Christ's Glory, Not Mine

by science fiction author Andrea J. Graham

On Sorrowing Over ‘the Things We Leave Behind’

Reeny writes:

I have been going through a very emotional time lately,trying to put a lot of things behind me but the yearning for it is still strong. At the same time I have a lot to be grateful to God for, so when I yearn I feel I am being ungrateful.

Dear Heart,

Jesus is a big boy, Reeny. He can handle a lot more than we give Him credit for. So don’t be afraid to tell Him the honest truth of what you’re feeling. Try reading A Sacred Sorrow by Michael Card. God is notorious for not appreciating complaining and more complaining, yes, but He does want us to bring our sorrows to Him, as well as our triumphs and praise.

Often enough though, before we can say thank you, we first have to unload the heavy bags of garbage we’ve been carrying around. That’s a formula most laments follow–I’m (sad/angry) because (God’s silent/I can’t feel his lovingkindness) in this situation. But (praise, thanksgiving and/or remembrance of the good he’s done in the past follow here)

Don’t force the turn–it’ll come naturally when you’re ready.

The key is to share the bad stuff in faith–bringing a broken thing to Daddy to fix (or just to listen to our trouble like with a girlfriend) rather in than a spirit of complaining against Him.

Both Zechariah and Mary asked God’s messenger how they could have a child in their circumstances. One asked in cynical disbelief and the other asked in sincerity–and Mary was the one that had far greater cause to doubt. It’s the motive of the heart that makes the difference.

Don’t let gratitude for all He’s done hold you back from handing over the bag of sorrows you’ve got now. There’s nothing grateful about holding onto that bag. Handing over in lament the things we’re struggling to leave behind and gratitude aren’t incompatible. How do we show our gratitude? By definition, it’s worship (which is more than music.) And crying out before God in sorrow and sincerity is also a form of worship. True lament involves a sacred trust–it means trusting God enough to share with Him your most vulnerable hurts, fears, and frustrations. It means believing He cares, believing He can and will help (though if you doubt that, you can lament about that, too!)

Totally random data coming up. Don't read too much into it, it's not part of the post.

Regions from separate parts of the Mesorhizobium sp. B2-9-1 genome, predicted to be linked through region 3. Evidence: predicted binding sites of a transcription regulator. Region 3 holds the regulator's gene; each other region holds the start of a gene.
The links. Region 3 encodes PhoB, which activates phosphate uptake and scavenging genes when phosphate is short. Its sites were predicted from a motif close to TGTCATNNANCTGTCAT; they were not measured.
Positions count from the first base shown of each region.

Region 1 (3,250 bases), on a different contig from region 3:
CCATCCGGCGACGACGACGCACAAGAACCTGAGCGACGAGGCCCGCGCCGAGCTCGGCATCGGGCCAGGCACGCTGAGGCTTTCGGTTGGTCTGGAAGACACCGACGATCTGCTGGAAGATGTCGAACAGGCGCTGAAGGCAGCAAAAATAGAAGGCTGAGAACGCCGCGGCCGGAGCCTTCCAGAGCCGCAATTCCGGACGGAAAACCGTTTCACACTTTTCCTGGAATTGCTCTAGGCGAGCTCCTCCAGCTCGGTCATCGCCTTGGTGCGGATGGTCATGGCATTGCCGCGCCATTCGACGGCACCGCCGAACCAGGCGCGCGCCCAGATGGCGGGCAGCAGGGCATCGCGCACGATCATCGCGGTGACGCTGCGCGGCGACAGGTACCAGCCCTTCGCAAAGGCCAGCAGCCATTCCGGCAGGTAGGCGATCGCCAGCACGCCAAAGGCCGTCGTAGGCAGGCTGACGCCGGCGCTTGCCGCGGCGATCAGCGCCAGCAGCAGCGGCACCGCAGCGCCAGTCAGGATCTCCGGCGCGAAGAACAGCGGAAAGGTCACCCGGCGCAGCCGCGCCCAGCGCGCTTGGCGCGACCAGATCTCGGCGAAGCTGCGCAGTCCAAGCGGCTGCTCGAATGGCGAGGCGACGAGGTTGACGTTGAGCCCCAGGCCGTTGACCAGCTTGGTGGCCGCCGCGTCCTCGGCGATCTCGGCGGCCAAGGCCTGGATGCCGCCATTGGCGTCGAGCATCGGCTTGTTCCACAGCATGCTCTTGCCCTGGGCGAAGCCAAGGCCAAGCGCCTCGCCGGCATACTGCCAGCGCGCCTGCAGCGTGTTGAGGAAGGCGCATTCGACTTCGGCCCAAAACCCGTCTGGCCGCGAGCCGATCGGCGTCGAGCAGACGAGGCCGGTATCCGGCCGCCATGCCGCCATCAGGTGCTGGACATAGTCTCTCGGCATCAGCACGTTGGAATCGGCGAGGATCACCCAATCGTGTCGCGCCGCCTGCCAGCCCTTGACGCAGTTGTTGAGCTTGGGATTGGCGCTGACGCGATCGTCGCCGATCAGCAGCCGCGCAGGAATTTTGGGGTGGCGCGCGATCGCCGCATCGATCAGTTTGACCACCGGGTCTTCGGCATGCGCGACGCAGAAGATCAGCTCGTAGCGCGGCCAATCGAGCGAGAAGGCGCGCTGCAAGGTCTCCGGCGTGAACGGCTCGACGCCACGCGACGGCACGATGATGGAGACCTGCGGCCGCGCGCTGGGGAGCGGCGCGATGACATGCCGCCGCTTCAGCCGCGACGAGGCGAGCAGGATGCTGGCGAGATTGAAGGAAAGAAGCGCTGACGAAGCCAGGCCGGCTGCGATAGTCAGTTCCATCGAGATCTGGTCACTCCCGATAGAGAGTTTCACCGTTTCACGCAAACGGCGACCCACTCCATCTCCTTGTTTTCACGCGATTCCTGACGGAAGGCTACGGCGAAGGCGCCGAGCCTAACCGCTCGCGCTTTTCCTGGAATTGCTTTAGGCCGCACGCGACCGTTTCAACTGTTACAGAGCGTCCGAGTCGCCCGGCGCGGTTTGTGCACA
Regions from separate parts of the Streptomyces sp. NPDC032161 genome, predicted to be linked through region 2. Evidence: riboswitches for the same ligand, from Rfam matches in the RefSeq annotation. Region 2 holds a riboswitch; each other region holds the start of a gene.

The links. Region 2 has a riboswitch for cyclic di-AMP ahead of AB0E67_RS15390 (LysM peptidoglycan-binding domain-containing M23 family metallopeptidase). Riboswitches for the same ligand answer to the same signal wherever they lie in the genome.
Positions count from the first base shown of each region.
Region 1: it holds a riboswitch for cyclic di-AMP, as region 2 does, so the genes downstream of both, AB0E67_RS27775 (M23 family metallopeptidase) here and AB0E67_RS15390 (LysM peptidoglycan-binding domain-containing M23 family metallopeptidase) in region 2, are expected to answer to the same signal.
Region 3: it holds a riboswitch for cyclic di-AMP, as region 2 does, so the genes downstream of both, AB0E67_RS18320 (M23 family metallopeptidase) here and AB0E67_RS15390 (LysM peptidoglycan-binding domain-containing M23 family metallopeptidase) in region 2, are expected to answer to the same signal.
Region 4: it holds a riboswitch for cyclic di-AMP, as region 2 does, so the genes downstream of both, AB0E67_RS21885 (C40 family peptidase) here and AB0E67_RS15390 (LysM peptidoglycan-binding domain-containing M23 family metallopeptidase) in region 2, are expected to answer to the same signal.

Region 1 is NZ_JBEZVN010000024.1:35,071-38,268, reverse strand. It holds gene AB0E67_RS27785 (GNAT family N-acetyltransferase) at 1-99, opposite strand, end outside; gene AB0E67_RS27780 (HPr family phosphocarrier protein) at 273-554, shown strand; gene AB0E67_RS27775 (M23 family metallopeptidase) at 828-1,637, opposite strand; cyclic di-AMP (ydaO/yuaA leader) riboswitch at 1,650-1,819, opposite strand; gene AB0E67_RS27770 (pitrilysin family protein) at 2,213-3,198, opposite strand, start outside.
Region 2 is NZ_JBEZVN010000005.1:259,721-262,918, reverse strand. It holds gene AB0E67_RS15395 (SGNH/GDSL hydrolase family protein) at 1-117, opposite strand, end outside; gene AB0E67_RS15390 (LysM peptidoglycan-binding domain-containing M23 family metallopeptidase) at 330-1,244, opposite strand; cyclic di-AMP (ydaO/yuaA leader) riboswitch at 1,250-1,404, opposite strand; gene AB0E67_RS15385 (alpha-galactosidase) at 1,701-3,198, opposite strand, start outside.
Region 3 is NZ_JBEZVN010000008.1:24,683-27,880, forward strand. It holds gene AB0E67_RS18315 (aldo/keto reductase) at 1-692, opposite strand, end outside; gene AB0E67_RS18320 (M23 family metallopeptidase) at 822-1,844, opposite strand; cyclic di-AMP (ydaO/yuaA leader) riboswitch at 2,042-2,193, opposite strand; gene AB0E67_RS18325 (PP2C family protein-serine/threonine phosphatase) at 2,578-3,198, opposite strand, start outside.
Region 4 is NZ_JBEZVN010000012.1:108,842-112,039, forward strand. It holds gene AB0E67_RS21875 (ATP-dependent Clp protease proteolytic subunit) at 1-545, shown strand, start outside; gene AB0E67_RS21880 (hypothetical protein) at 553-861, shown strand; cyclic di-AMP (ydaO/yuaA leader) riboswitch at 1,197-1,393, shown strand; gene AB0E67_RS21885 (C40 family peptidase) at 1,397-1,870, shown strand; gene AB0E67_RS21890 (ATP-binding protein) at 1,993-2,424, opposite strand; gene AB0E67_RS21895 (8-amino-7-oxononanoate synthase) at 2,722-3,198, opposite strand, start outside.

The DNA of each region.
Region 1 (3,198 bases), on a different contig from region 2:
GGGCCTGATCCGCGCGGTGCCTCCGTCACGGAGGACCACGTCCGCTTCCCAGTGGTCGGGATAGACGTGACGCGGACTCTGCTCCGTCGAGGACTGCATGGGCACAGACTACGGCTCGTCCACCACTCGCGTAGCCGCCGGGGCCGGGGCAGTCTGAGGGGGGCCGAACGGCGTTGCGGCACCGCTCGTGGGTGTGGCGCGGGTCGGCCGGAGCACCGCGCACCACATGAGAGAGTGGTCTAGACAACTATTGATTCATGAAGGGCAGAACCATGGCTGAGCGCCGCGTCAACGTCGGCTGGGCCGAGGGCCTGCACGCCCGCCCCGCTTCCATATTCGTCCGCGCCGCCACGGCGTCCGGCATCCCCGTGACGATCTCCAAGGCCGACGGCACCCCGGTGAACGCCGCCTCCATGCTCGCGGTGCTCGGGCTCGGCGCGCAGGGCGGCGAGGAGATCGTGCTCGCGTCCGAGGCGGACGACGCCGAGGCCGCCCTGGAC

When we’re finally poured out and have cried before Him until we’ve got nothing left, the broken thing may still be broken–but we do get Him back, and that makes all the difference. Nothing is too big or too small to take to Him.

So be grateful–but trust Him with what’s going on in your life today, too. I know it’s hard. I needed to hear this today, too. Honestly, I’m learning right along with y’all. If there’s any wisdom here, it’s not mine, it’s His.

Remember also, we are Spirit and Flesh, and those contradicting natures war against each other. Our flesh may always long for the sin He delivered us out of. We must die daily to the flesh and chose to walk in His Spirit, which lives in us. But take heart: the stronger the Spirit grows in us, the less we feel the old tug of the flesh. Keep fighting. Surround yourself with fellow warriors who will press on with you towards the light, distance yourself from anyone that pulls you back towards the old darkness.

In Christ’s Presence,

Andrea Graham